Here is an example of a simple drop down menu style navigation to make your website more awesome.

Drop down menus can be a really exciting and easy way to add functionality and style to your site
First, start with some basic html. You will need to make an unordered list with your main navigation. The ul and its child li have some default styles associated with them that we will address in just a second.

<li><a href=”#”> Planes</a></li>
<li><a href=”#”>Trains </a></li>
<li><a href=”#”>Automobiles</a></li>

Now add some css styles to make this more of a traditional horizontal nav and remove the default styles.
ul{font-size: 30px;
list-style: none;
height: 53px;
margin: 0;
padding: 0;
float: left;}

li{float: left;
line-height: 53px;
padding: 0 24px 0 24px;
position: relative;}

a{color: black;
text-decoration: none;}

What did we do? For the ul we defined the size of the type. This will cascade over to all of its child elements. In this application we do not want the list-style so define it as none. For now we do not want any margins or padding so define that as none. Float the ul left to keep it from stretching across the screen.

For the li we also float it left to make it horizontal instead of default vertical. Remove default margins. The line-height is set to the height of the parent element which is a trick for centering vertically. Then we add padding to either side to space out the links. Then make sure that this li is relatively positioned. More about that later.

The last thing we did is remove the default attributes of the ‘a’ tag.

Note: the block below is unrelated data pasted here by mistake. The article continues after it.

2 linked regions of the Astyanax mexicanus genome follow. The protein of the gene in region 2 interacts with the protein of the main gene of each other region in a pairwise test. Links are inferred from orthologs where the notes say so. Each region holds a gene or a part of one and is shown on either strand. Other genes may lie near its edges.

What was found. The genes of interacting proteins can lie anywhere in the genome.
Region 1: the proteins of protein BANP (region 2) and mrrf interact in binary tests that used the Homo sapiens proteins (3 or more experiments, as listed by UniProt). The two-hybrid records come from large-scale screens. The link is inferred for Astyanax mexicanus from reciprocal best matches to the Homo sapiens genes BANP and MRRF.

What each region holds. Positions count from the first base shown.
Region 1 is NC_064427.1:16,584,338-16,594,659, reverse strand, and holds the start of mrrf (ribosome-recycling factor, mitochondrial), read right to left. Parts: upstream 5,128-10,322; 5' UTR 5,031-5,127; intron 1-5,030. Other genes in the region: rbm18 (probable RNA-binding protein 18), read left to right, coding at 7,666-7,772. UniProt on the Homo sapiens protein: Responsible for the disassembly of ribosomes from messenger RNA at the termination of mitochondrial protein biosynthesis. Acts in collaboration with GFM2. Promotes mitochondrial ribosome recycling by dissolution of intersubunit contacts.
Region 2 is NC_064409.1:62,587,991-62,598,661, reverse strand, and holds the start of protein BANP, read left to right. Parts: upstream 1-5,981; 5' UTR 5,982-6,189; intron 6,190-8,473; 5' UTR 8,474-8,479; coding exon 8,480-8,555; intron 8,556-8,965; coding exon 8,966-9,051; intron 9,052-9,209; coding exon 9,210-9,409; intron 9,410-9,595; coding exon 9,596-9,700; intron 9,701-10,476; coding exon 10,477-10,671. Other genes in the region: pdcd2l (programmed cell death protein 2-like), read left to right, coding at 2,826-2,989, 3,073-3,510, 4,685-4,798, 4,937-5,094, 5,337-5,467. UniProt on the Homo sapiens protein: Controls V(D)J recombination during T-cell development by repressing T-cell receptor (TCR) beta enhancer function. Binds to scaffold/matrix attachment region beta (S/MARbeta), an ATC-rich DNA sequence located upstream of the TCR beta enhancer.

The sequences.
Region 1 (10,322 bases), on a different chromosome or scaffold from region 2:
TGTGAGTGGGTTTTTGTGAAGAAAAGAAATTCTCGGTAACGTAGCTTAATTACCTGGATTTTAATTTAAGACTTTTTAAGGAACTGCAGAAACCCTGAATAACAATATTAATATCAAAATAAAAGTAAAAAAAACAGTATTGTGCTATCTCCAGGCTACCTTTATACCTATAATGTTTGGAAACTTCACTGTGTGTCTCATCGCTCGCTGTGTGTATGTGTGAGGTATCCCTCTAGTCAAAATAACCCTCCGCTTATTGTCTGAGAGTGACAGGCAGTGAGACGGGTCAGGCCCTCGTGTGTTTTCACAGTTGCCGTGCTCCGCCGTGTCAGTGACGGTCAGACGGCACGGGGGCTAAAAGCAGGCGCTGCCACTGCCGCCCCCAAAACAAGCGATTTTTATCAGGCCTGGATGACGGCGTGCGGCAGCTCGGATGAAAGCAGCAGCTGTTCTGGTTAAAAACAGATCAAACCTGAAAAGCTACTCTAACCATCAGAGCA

This is a pretty basic horizontal nav. From here there is much that can be done like adding background images, playing with fonts, and colors.

Let’s build the drop down portion. Start with your unordered list and add another inside of it.


<li><a href=”#”>Planes</a>


<li><a href=”#”>1900 – 1940</a></li>

<li><a href=”#”>1940 – 1980</a></li>

<li><a href=”#”>1980 – present</a></li>


<li><a href=”#”>Trains</a></li>

<li><a href=”#”>Automobiles</a></li>


Add the styles to make it work.
ul ul{position: absolute;
display: none;
width: 225px;
top: 53px;
left: 0;}
li:hover &gt; ul{display: block;}


We defined the sub ul to be positioned absolutely that way it is removed from the normal flow of content. This is why we set the first li to be positioned relatively because it becomes the container by which the absolutely positioned element is set to. Then to ensure the sub ul is invisible until it is needed we set the display to none. The width is optional and if we wanted to add a background image we may want a different number. We set the Top to be 53px which puts our sub ul just below our first ul which has a height of 53px. Left we keep at 0 because we want it to be positioned to the left side.

Now we define the hover state and bring it all together. li:hover &gt; ul says:”When the mouse hovers over a li any ul within that li will be displayed: block”. This makes our ul visible while the mouse is over it.

It is really that simple. Remember this is as basic as it gets. There is so much more we could do with this.

I hope this helps any newbies out there.

Ryan Shuhart
Sr. Web Developer – Tranquilblue

June 3, 2013

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